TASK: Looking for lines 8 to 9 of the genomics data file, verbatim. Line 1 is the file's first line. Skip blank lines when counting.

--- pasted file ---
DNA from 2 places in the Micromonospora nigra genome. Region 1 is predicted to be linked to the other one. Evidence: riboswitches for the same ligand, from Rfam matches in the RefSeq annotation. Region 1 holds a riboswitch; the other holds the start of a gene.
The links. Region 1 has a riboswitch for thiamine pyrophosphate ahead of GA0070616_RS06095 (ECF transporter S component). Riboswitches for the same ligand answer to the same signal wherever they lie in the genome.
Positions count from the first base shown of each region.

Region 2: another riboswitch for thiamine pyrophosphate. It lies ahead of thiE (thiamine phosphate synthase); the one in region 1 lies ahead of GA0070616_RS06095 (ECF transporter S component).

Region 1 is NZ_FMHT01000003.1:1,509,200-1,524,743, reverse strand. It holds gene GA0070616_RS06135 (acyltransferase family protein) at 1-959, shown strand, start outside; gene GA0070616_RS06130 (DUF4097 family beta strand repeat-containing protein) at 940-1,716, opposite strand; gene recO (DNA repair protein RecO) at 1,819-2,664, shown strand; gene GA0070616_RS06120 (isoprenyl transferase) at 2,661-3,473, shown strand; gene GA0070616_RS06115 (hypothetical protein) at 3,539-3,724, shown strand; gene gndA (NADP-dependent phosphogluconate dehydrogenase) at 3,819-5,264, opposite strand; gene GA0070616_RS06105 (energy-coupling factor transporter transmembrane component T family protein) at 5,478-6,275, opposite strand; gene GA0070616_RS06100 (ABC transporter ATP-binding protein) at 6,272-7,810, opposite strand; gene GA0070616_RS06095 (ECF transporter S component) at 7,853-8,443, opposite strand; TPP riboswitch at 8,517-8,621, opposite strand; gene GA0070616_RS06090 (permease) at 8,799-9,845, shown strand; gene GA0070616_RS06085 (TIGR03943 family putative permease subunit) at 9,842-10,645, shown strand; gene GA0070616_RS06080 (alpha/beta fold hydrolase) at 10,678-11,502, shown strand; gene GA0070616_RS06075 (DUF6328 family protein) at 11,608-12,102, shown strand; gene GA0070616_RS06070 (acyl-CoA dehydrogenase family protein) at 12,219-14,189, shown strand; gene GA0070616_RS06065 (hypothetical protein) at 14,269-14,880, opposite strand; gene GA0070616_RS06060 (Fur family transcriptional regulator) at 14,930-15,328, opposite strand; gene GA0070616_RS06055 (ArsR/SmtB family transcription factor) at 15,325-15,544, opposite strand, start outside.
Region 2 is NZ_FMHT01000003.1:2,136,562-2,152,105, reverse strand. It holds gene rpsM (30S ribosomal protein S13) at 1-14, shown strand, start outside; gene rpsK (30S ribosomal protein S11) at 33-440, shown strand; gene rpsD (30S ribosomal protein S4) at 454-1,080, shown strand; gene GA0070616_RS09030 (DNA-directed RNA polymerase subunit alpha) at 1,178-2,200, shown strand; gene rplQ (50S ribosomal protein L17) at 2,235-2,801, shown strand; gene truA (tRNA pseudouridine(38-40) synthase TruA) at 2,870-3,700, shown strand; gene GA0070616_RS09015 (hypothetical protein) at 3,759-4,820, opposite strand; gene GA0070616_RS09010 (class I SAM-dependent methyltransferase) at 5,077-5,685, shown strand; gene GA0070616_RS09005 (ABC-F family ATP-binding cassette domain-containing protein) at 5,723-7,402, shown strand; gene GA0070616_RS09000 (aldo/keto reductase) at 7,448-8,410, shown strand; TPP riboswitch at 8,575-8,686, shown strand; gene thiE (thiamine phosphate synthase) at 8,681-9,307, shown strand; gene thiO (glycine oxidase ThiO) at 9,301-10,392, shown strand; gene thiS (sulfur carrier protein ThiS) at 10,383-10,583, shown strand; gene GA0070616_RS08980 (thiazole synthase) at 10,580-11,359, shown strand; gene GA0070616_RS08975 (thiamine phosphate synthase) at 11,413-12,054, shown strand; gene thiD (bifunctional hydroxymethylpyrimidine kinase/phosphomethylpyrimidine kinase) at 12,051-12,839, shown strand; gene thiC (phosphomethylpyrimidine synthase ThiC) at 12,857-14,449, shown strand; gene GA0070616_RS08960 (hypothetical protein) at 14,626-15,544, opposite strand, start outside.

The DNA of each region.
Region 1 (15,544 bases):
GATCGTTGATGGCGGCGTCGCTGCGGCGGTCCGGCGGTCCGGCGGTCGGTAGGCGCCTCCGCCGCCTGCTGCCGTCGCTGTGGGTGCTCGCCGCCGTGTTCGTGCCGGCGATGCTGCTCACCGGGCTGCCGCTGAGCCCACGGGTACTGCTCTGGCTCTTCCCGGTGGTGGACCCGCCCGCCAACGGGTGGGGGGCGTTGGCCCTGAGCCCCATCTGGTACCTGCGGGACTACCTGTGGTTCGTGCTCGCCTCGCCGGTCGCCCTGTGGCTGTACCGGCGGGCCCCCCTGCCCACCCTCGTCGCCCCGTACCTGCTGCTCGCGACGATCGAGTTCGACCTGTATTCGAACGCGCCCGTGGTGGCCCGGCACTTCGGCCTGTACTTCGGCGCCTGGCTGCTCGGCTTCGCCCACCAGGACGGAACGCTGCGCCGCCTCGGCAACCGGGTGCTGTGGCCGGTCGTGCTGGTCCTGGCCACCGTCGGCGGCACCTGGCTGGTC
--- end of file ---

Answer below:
Region 1 (15,544 bases):
GATCGTTGATGGCGGCGTCGCTGCGGCGGTCCGGCGGTCCGGCGGTCGGTAGGCGCCTCCGCCGCCTGCTGCCGTCGCTGTGGGTGCTCGCCGCCGTGTTCGTGCCGGCGATGCTGCTCACCGGGCTGCCGCTGAGCCCACGGGTACTGCTCTGGCTCTTCCCGGTGGTGGACCCGCCCGCCAACGGGTGGGGGGCGTTGGCCCTGAGCCCCATCTGGTACCTGCGGGACTACCTGTGGTTCGTGCTCGCCTCGCCGGTCGCCCTGTGGCTGTACCGGCGGGCCCCCCTGCCCACCCTCGTCGCCCCGTACCTGCTGCTCGCGACGATCGAGTTCGACCTGTATTCGAACGCGCCCGTGGTGGCCCGGCACTTCGGCCTGTACTTCGGCGCCTGGCTGCTCGGCTTCGCCCACCAGGACGGAACGCTGCGCCGCCTCGGCAACCGGGTGCTGTGGCCGGTCGTGCTGGTCCTGGCCACCGTCGGCGGCACCTGGCTGGTC